include all persons who have been, continue to be, and will in the future be adversely affected by
the unlawful practices complained of herein.” See FAPS’s Statement of Undisputed Facts (“FAPS
Facts”) ¶¶ 209–12. Based upon the EEOC’s subsequent investigation of these charges, the EEOC
filed this lawsuit on June 17, 2010. The Complaint asserts that, from at least 2004 until the present,
FAPS engaged in an ongoing pattern or practice of race discrimination against African Americans
in recruiting and hiring in violation of Title VII. Compl. ¶¶ 7–10. In its Complaint, the EEOC
seeks “to provide appropriate relief to a class of potential and actual class applicants who were
adversely affected” by FAPS’s alleged wrongful actions. Compl. at 1.
Under section 706 of Title VII, the EEOC may file a charge against a private employer on
behalf of a “person or persons aggrieved” by an unlawful employment practice. 42 U.S.C. § 2000e5(f)(1). Under section 707 of Title VII, the EEOC may file a charge against an employer that the
EEOC has reason to think engaged in a “pattern or practice” of discrimination. Id. § 2000e-6. As is
obvious from the instant action, the EEOC is empowered to sue if conciliation or other forms of
voluntary compliance is unsuccessful. See id. § 2000e-5(f)(1).
Under section 706, the EEOC’s enforcement authority is subject to several procedural
requirements. Section 707 requires the EEOC to “investigate and act on a charge of a pattern or
practice of discrimination . . . in accordance with the procedures set forth in [section 706].” Id. §
2000e-6(e). Of particular relevance here, Section 706 sets forth a “charge-filing” requirement,
A charge under this section shall be filed within one hundred and eighty days after
the alleged unlawful employment practice occurred . . . except that in a case of an
unlawful employment practice with respect to which the person aggrieved has
initially instituted proceedings with a State or local agency with authority to grant or
seek relief from such practice . . . such charge shall be filed by or on behalf of the
person aggrieved within three hundred days after the alleged unlawful employment
practice occurred . . . .
Id. § 2000e-5(e)(1). In other words, an individual seeking to challenge an employment practice
must first file a charge with the EEOC within 180 or 300 days (in New Jersey, 300 days) after the
alleged unlawful practice occurred. “A claim is time barred if it is not filed within these time
limits.” Nat’l R.R. Passenger Corp. v. Morgan, 536 U.S. 101, 109 (2002).
The question here, then, is whether Section 707 incorporates the charge-filing period of
section 706. FAPS argues that Section 706(e)(1) limits the class of individuals for whom the EEOC
can seek relief to those individuals who were allegedly subjected to unlawful employment practices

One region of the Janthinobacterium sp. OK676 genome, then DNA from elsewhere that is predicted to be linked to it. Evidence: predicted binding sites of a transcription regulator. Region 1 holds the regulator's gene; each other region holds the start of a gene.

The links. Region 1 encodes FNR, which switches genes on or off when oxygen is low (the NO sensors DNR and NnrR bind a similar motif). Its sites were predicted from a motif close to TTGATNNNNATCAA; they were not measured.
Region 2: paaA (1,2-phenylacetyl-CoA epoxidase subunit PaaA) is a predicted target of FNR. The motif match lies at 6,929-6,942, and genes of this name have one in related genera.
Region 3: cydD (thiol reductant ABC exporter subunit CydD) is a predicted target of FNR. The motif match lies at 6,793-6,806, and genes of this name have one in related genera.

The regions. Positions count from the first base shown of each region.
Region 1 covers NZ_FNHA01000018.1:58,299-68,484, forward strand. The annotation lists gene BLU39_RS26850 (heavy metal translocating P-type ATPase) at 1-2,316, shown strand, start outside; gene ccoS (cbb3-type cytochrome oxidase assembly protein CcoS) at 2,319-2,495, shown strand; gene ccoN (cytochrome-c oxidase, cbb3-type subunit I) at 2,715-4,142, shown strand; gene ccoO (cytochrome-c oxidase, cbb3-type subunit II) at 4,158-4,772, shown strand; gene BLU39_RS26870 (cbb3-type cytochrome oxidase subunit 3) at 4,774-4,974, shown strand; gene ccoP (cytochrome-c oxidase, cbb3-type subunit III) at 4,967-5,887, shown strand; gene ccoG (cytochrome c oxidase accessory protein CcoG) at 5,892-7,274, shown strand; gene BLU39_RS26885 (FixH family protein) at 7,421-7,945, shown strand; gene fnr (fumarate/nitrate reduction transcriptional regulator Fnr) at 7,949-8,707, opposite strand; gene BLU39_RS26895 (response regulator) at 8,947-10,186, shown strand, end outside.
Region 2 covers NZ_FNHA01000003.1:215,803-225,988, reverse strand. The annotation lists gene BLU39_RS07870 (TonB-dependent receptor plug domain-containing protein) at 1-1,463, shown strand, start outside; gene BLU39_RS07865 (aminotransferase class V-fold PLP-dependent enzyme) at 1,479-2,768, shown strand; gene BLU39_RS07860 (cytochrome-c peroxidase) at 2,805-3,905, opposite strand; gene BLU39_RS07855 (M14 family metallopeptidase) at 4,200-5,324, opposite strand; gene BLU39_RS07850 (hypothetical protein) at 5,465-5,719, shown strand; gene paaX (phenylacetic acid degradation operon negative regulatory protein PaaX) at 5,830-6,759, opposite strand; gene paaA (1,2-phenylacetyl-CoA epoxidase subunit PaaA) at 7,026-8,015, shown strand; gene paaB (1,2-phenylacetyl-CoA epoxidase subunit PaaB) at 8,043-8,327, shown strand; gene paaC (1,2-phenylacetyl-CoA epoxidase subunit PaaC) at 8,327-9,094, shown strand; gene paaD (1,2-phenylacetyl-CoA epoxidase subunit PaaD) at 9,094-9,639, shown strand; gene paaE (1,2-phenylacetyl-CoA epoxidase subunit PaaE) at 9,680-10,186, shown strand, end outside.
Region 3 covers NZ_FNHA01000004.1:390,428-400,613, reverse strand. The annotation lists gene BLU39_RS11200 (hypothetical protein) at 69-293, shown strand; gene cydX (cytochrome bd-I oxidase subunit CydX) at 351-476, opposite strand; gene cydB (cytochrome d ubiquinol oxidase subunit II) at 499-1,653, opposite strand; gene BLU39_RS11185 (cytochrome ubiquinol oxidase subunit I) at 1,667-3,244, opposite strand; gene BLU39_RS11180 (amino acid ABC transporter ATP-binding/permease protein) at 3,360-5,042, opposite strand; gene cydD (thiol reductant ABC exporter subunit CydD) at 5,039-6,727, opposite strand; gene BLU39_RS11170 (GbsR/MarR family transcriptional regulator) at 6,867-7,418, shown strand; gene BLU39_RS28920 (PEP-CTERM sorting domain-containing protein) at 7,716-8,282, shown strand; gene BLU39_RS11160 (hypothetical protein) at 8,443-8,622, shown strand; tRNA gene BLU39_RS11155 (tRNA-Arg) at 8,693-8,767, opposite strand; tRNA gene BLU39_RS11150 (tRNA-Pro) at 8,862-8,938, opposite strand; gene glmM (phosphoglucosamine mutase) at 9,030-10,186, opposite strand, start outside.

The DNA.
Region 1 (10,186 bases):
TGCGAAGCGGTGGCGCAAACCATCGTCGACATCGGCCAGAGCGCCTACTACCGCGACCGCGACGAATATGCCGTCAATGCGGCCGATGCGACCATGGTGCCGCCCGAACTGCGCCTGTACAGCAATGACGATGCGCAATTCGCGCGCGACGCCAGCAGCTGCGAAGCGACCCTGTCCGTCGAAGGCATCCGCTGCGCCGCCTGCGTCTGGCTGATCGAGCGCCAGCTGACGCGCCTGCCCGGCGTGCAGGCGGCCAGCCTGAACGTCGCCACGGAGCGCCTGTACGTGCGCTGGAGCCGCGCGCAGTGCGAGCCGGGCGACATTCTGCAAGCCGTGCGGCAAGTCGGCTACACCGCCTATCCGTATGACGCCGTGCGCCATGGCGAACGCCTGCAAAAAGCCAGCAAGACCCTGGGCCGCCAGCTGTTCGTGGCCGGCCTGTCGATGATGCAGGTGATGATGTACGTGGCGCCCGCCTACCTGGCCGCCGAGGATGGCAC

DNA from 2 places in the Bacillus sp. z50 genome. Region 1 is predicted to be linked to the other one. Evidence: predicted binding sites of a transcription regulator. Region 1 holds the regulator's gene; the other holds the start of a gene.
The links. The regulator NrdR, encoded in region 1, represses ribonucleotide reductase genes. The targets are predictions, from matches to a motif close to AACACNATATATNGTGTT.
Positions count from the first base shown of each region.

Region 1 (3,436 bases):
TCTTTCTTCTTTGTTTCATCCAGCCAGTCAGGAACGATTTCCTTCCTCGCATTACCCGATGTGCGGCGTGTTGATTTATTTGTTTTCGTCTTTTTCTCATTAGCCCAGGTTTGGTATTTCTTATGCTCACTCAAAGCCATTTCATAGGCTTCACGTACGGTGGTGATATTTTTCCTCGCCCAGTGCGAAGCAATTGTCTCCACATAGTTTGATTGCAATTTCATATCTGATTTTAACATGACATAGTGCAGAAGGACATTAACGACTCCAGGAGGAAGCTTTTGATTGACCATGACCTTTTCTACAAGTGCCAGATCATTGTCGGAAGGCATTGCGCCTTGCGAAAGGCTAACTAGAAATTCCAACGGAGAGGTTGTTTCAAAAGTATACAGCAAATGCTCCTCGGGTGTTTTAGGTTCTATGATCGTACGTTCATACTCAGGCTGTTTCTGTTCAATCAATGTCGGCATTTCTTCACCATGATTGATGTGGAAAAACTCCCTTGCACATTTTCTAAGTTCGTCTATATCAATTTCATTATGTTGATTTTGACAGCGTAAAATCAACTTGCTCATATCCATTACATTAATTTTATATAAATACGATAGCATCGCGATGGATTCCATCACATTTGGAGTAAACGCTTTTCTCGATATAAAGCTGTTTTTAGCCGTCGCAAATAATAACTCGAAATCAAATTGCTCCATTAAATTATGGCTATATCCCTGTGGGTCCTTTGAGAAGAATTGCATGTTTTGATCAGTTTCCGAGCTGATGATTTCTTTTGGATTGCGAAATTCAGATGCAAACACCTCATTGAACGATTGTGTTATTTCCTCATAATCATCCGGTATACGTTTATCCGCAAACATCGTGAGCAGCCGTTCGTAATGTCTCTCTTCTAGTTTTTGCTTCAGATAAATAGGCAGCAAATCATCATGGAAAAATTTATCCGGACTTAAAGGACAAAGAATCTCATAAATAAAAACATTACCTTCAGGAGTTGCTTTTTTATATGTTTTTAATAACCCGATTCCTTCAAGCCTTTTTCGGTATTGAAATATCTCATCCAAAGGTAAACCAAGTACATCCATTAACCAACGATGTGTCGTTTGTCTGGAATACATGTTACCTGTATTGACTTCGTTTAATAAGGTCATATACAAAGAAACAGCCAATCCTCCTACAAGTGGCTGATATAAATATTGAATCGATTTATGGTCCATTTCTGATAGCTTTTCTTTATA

during the 300 days before the date of the Commissioner’s Charge. The EEOC argues that it is not
bound by the 300-day charge-filing period set forth in Section 706 when it brings suit pursuant to its
authority under Section 707 based upon its “explicit statutory imperative to correct unlawful
employment policies and practices . . . .” Pl.’s Opp. Br. at 30.
There has yet to be a court of appeals to address the issue of whether the EEOC may
permissibly seek relief under Section 707 for individuals who were allegedly subjected to a
discriminatory act more than 300 days prior to the filing of an administrative charge and district
courts that have addressed the issue are split. Some courts, including one in this District, have held
that the plain language of the statute mandates that Section 706’s “charge-filing” requirement
applies. See, e.g., E.E.O.C. v. Princeton Healthcare Sys., CIV.A. 10-4126, 2012 WL 5185030, at
*3–4 (D.N.J. Oct. 18, 2012); EEOC v. Presrite Corp., No. 11 CV 260, 2012 WL 3780351, at *2
(N.D. Ohio Aug. 30, 2012); EEOC v. Global Horizons, Inc., No. CV11–3045–EFS, 2012 WL
3095577, at *6–7 (E.D. Wash. July 27, 2012); U.S. Steel, 2012 WL 3017869, at *5–5; EEOC v.
PBM Graphics Inc., 877 F. Supp. 2d 334, 351–53 (M.D.N.C. 2012); EEOC v. Bass Pro Outdoor
World, LLC, 884 F.Supp.2d 499, 522–23 (S.D. Tex. 2012); E.E.O.C. v. Kaplan Higher Educ. Corp.,
790 F. Supp. 2d 619, 622-23 (N.D. Ohio 2011); E.E.O.C. v. Bloomberg L.P., 751 F. Supp. 2d 628,
645–47 (S.D.N.Y. 2010); EEOC v. Freeman, No. RWT 09cv2573, 2010 WL 1728847, at *3–5 (D.
Md. Apr.27, 2010); EEOC v. Burlington Med. Supplies, Inc., 536 F. Supp. 2d 647, 658–59 (E.D.
Va. 2008); EEOC v. Custom Co., Inc., No. 02 C 3768, 2004 WL 765891, at *2–11 (N.D. Ill. Apr. 7,
2004); EEOC v. Optical Cable Corp., 169 F. Supp. 2d 539 545–47 (W.D.Va.2001); EEOC v. Sears,
Roebuck & Co., 490 F. Supp. 1245, 1259–61 (M.D. Ala. 1980).
Other courts have found that the 300-day limitations period is inapplicable to the EEOC.
See, e.g., EEOC v. Sterling Jewelers, Inc., No. 08–CV–706, 2010 WL 86376, at *3–5 (W.D.N.Y.
Jan.6, 2010); EEOC v. LA Weight Loss, 509 F. Supp. 2d 527, 535 (D. Md. 2007); EEOC v. Scolari